Teaching Philosophy

What sets my teaching apart is that it’s not about lessons—it’s a lifestyle. My students are important to me, and I care deeply about all aspects of their lives: musical, intellectual, emotional, spiritual. By nurturing each student as a person and developing his or her individual strengths and interests, I empower the entire, unique person as the foundation of the musician.

In my studio, students will find a secure yet stimulating environment in which to explore their boundaries. In return, I expect a high degree of commitment—starting with practice. My students write daily practice journals that I read and respond to. Consistent and effective practicing is obviously important, but overlooked more often than you’d think. Practice is the glue that links one lesson to the next.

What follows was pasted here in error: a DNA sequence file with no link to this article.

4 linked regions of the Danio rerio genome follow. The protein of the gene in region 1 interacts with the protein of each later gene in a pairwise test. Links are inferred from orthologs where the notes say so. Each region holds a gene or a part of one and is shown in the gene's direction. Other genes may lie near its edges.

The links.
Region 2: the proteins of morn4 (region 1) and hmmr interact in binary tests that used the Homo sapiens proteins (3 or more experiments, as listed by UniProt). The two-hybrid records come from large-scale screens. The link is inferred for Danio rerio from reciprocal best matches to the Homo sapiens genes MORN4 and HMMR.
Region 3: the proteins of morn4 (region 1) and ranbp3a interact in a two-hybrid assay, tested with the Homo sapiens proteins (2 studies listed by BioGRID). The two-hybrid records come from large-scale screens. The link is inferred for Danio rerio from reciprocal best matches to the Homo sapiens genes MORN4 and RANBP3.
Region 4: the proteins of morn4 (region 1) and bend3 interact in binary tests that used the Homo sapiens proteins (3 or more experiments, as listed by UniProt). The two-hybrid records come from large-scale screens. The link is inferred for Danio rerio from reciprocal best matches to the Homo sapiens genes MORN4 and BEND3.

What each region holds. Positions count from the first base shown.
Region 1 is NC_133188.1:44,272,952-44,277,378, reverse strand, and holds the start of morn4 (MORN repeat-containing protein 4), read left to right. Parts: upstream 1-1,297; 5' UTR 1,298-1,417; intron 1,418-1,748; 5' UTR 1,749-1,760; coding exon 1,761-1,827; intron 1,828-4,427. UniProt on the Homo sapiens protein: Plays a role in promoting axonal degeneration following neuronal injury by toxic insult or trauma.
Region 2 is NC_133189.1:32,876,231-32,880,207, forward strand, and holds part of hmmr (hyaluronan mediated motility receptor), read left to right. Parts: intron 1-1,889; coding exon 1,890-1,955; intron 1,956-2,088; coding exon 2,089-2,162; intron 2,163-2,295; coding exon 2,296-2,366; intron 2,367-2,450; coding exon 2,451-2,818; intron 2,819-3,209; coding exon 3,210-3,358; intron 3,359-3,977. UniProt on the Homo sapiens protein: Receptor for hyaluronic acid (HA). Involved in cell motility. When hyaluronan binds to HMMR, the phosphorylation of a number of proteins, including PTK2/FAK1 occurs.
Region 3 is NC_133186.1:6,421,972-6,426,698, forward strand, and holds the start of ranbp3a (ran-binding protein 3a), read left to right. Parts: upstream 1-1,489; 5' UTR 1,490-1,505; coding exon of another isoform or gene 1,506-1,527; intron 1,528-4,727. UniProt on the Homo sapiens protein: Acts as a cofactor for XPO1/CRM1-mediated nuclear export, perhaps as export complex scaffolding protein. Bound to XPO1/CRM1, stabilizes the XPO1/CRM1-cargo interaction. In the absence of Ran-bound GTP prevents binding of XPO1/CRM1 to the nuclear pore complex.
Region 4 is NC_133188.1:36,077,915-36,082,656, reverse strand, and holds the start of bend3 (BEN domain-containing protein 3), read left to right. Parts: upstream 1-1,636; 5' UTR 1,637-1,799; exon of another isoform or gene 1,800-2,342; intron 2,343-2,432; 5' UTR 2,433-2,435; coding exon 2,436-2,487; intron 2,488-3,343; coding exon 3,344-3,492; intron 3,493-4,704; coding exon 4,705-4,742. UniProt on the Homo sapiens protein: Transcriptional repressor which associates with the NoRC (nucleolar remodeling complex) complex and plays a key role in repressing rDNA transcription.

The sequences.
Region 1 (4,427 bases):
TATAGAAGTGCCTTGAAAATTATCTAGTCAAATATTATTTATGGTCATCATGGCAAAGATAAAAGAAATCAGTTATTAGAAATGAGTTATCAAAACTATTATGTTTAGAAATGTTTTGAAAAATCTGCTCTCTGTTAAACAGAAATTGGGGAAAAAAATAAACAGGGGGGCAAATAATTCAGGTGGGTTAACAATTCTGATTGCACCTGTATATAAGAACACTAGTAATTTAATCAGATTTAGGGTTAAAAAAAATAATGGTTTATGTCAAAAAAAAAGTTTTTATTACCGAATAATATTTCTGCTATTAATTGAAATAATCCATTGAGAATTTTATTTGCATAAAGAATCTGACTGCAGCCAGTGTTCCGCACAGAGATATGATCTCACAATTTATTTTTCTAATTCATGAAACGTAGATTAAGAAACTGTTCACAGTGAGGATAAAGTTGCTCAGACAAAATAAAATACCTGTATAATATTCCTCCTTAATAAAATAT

Aggressive goals are set with buy-in from students and their parents, but are not set in stone. Objectives and ambitions can be re-evaluated as students progress and mature. Perhaps the goal-setting process is just as important as the accomplishment.

What is irrevocable, however, are the high musical standards that students should come to expect from themselves.

In the end, I want my students to play the violin with joy, confidence and passion, and to learn to live as generous, humble, triumphant people. We embark on the journey together.